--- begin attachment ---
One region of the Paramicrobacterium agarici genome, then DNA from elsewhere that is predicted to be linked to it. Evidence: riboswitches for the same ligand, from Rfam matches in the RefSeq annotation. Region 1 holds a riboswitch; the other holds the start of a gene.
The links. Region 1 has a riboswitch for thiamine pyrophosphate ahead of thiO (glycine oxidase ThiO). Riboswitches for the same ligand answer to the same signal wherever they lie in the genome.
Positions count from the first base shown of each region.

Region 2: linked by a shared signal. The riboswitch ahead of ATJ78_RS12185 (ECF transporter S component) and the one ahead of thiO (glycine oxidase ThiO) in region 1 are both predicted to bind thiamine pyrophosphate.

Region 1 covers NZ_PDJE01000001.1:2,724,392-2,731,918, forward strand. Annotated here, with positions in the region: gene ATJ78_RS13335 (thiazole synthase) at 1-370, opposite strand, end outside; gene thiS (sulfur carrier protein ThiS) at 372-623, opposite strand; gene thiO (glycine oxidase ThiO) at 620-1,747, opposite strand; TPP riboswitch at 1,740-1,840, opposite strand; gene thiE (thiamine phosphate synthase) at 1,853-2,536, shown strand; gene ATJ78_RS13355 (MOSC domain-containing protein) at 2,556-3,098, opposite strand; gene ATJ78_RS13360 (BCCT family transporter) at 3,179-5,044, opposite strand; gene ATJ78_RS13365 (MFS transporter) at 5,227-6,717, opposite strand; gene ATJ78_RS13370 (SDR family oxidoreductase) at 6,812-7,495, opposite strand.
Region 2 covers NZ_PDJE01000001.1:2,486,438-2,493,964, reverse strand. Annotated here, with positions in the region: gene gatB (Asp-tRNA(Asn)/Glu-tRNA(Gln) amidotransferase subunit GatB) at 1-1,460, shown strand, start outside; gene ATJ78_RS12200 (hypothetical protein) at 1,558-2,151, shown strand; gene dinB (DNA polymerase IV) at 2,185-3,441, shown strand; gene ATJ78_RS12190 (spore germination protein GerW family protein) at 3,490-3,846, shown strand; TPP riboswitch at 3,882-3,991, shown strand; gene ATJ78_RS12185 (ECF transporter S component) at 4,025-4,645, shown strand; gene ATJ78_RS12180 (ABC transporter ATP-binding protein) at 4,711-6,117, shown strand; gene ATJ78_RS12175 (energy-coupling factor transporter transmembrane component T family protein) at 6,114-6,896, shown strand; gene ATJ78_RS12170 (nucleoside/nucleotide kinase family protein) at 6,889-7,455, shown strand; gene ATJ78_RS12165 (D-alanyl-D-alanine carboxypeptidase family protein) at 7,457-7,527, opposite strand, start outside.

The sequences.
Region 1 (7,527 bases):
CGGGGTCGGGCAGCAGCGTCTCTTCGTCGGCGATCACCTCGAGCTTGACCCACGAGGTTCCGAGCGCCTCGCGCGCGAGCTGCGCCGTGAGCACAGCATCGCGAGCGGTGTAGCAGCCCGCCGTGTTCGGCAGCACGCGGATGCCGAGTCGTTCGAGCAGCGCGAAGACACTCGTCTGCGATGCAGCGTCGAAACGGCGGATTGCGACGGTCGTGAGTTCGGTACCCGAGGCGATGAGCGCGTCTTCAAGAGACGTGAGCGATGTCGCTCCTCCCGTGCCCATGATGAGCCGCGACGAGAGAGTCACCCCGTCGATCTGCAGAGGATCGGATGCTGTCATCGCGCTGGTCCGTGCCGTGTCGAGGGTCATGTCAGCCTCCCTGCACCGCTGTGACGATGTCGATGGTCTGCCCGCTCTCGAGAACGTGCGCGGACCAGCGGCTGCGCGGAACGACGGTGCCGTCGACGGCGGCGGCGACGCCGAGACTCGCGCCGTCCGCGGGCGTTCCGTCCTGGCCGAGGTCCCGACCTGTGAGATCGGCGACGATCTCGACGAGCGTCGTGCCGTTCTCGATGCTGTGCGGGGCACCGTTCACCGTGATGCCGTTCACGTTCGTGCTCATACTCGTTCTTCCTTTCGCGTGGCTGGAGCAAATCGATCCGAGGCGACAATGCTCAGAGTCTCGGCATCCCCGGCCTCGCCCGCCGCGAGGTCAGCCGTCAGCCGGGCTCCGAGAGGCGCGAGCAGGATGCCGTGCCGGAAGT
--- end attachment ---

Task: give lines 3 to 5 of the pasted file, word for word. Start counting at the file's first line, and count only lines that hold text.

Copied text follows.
Positions count from the first base shown of each region.

Region 2: linked by a shared signal. The riboswitch ahead of ATJ78_RS12185 (ECF transporter S component) and the one ahead of thiO (glycine oxidase ThiO) in region 1 are both predicted to bind thiamine pyrophosphate.

Region 1 covers NZ_PDJE01000001.1:2,724,392-2,731,918, forward strand. Annotated here, with positions in the region: gene ATJ78_RS13335 (thiazole synthase) at 1-370, opposite strand, end outside; gene thiS (sulfur carrier protein ThiS) at 372-623, opposite strand; gene thiO (glycine oxidase ThiO) at 620-1,747, opposite strand; TPP riboswitch at 1,740-1,840, opposite strand; gene thiE (thiamine phosphate synthase) at 1,853-2,536, shown strand; gene ATJ78_RS13355 (MOSC domain-containing protein) at 2,556-3,098, opposite strand; gene ATJ78_RS13360 (BCCT family transporter) at 3,179-5,044, opposite strand; gene ATJ78_RS13365 (MFS transporter) at 5,227-6,717, opposite strand; gene ATJ78_RS13370 (SDR family oxidoreductase) at 6,812-7,495, opposite strand.